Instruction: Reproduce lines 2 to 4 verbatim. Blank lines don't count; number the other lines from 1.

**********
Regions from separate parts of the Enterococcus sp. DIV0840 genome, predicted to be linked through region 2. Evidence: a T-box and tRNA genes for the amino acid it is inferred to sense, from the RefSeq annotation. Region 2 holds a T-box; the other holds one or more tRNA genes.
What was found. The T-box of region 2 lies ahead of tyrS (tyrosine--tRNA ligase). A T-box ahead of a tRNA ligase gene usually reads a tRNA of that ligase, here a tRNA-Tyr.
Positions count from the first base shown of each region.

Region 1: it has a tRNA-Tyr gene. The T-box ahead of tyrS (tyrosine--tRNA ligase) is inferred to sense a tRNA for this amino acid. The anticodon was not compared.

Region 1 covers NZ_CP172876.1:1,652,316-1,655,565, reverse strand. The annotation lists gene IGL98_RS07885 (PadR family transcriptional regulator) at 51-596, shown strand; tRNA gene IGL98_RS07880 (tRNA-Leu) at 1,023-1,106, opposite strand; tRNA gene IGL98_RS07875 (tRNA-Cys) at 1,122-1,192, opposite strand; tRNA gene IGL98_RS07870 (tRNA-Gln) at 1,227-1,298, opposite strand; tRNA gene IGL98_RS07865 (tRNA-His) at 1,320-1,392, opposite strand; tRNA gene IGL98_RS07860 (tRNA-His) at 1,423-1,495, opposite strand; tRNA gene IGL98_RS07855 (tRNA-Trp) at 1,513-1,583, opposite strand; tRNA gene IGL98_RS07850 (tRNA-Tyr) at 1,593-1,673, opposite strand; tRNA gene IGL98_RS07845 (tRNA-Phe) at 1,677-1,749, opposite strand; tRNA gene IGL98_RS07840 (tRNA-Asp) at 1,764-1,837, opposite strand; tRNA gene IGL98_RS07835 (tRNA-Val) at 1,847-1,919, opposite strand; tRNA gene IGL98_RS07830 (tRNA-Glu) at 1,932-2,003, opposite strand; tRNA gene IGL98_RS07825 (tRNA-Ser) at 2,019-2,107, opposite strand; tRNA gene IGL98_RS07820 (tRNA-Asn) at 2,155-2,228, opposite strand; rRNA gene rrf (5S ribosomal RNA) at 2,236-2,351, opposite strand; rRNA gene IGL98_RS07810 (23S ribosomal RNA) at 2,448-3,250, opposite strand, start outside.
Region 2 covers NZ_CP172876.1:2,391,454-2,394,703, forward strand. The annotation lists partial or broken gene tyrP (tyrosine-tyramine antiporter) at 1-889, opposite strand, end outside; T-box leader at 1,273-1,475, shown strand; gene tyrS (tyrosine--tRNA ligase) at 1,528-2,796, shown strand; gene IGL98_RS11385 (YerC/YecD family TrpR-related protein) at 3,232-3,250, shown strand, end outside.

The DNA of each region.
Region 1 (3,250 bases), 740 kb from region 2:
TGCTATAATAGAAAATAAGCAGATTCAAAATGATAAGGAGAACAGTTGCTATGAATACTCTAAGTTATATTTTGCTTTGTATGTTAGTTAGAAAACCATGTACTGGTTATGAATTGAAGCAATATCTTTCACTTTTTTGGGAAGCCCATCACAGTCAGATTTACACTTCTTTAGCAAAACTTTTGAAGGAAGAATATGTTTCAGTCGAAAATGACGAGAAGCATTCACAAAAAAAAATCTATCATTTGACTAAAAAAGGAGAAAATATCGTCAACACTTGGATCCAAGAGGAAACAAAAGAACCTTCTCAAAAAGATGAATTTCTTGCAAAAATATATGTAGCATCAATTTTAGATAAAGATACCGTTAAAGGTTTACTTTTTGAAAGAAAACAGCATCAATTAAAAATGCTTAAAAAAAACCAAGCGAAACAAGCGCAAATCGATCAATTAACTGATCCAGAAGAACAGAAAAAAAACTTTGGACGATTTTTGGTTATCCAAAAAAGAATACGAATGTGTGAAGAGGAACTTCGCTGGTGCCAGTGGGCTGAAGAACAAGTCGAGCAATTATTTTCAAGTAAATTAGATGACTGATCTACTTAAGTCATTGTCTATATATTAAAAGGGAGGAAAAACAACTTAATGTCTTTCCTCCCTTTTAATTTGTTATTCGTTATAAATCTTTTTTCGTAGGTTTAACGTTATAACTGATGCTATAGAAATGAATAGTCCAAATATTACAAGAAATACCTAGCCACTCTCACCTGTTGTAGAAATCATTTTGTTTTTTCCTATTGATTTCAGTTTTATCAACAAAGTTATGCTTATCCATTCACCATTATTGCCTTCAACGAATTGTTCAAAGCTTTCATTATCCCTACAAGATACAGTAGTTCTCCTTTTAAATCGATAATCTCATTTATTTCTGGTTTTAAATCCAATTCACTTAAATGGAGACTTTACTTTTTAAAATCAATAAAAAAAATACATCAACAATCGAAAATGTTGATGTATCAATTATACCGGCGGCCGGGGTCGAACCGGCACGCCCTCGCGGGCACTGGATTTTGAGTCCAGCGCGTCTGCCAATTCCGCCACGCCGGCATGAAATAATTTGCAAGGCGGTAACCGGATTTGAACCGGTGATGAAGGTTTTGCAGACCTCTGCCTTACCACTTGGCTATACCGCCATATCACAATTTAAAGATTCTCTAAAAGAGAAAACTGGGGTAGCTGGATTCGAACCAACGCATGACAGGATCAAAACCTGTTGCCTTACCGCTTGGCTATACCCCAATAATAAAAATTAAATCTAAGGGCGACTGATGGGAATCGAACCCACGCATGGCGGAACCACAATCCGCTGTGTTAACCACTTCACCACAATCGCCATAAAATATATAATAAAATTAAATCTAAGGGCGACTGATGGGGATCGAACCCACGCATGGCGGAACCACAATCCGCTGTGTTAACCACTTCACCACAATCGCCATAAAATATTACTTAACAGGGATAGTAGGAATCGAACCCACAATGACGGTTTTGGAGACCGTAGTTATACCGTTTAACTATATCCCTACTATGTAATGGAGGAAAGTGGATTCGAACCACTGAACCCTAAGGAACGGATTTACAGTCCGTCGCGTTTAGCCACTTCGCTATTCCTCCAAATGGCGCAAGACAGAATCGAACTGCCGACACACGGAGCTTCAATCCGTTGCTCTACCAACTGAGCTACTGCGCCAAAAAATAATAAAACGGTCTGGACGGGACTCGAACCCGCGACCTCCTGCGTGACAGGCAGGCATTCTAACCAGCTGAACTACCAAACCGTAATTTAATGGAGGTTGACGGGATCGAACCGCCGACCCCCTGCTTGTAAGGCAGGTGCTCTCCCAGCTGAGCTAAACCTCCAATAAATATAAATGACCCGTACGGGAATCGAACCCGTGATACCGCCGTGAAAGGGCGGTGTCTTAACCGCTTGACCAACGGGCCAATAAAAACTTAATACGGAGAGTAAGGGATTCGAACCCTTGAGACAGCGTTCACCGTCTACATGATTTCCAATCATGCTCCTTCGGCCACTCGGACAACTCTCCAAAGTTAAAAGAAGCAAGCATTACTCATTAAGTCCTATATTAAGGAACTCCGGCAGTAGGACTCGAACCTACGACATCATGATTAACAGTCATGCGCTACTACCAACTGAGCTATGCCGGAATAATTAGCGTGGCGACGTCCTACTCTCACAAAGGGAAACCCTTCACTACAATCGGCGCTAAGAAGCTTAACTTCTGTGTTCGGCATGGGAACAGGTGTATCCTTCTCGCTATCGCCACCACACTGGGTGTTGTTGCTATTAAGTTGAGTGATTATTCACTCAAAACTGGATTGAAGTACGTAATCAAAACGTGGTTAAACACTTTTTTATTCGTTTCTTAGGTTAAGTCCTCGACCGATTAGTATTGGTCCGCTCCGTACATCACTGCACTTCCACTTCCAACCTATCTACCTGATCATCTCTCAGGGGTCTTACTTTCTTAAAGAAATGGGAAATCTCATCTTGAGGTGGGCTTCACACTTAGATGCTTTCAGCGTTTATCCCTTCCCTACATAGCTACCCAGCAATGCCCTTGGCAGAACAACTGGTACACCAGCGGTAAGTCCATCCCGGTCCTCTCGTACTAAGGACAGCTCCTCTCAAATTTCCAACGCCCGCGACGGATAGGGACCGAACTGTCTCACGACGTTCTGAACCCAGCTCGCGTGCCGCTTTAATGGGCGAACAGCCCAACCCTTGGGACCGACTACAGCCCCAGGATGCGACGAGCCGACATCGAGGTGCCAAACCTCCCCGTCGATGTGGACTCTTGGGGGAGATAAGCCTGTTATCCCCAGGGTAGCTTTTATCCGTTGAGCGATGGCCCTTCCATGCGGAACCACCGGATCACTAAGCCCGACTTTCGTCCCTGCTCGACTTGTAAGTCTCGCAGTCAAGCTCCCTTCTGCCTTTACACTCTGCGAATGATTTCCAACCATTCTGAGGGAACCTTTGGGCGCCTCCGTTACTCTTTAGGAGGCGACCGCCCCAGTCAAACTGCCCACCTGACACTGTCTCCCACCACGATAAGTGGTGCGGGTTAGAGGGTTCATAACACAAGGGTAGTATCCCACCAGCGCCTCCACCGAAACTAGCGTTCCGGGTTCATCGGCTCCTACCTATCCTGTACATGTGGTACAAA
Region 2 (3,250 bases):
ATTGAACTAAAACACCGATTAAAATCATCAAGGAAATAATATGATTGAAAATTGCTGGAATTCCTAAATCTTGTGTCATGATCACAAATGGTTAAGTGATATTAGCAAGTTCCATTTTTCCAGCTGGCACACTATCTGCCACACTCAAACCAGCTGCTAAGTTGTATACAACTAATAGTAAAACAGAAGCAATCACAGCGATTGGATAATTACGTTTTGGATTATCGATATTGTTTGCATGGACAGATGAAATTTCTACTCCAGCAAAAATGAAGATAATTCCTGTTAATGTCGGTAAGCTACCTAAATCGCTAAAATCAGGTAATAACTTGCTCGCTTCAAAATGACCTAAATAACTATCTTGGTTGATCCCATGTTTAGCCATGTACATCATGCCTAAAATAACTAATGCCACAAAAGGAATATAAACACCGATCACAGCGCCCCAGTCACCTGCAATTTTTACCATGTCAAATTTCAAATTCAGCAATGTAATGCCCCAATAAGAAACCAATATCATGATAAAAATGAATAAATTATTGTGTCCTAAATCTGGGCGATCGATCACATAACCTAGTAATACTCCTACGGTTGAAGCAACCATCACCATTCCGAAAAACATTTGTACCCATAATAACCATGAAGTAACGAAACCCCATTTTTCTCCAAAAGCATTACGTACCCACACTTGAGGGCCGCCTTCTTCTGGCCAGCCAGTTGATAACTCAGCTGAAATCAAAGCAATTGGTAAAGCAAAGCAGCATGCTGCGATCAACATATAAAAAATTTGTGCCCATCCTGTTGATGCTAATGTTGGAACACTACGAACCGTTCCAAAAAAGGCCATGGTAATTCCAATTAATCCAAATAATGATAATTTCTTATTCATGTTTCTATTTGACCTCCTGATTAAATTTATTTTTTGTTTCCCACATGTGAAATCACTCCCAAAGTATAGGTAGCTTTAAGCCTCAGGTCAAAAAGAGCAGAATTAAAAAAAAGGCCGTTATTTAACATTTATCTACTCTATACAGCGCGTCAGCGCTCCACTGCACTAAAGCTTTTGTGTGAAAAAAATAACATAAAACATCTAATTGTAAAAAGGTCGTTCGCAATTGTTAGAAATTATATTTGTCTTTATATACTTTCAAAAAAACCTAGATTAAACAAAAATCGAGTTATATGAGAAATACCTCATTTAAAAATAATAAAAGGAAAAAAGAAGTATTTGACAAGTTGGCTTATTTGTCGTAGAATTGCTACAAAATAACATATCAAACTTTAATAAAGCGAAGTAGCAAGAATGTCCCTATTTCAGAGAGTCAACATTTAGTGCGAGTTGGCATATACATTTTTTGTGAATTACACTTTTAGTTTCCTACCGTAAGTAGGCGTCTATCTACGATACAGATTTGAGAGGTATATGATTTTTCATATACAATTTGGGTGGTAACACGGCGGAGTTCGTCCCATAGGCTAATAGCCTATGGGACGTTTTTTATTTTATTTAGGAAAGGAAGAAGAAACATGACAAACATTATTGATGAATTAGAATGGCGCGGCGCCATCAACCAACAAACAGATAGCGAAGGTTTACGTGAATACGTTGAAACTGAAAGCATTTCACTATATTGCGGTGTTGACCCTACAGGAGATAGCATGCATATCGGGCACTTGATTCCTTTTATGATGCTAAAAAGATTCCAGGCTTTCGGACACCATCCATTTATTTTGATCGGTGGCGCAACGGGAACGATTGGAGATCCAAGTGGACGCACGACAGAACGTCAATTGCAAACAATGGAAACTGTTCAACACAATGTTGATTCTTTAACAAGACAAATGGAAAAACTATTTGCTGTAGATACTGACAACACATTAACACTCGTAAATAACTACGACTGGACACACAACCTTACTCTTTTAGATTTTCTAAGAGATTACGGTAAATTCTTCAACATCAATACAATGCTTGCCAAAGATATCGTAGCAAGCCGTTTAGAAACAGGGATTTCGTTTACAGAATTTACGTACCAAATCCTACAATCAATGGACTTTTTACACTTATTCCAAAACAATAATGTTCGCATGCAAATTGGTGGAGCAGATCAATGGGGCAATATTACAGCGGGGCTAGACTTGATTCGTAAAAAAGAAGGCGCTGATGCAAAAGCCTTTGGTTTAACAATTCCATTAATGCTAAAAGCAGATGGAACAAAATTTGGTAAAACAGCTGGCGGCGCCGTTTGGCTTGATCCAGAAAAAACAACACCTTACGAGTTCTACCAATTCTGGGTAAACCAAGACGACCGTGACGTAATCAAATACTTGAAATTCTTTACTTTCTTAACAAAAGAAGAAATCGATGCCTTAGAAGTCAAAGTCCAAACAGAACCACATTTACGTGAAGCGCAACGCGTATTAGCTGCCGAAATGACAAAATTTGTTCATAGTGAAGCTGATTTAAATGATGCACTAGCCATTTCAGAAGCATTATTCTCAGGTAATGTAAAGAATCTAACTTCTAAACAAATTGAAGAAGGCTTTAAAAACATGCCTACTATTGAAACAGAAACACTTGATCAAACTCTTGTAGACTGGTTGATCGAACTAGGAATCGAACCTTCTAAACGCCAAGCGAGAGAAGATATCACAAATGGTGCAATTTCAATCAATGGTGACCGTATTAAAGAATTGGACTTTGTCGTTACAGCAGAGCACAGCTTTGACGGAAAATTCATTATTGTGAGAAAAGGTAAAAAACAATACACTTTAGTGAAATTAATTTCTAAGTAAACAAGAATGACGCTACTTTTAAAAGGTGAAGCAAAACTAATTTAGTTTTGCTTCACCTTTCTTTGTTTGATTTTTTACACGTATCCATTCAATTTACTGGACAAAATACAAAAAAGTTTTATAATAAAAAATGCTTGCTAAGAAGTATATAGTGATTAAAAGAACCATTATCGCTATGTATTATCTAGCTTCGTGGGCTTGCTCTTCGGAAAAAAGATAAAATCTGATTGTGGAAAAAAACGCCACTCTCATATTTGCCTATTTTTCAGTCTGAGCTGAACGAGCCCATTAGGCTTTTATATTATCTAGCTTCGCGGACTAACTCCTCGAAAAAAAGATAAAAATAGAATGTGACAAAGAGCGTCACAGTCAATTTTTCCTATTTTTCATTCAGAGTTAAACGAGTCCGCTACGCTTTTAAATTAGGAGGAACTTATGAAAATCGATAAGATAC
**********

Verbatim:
What was found. The T-box of region 2 lies ahead of tyrS (tyrosine--tRNA ligase). A T-box ahead of a tRNA ligase gene usually reads a tRNA of that ligase, here a tRNA-Tyr.
Positions count from the first base shown of each region.

Region 1: it has a tRNA-Tyr gene. The T-box ahead of tyrS (tyrosine--tRNA ligase) is inferred to sense a tRNA for this amino acid. The anticodon was not compared.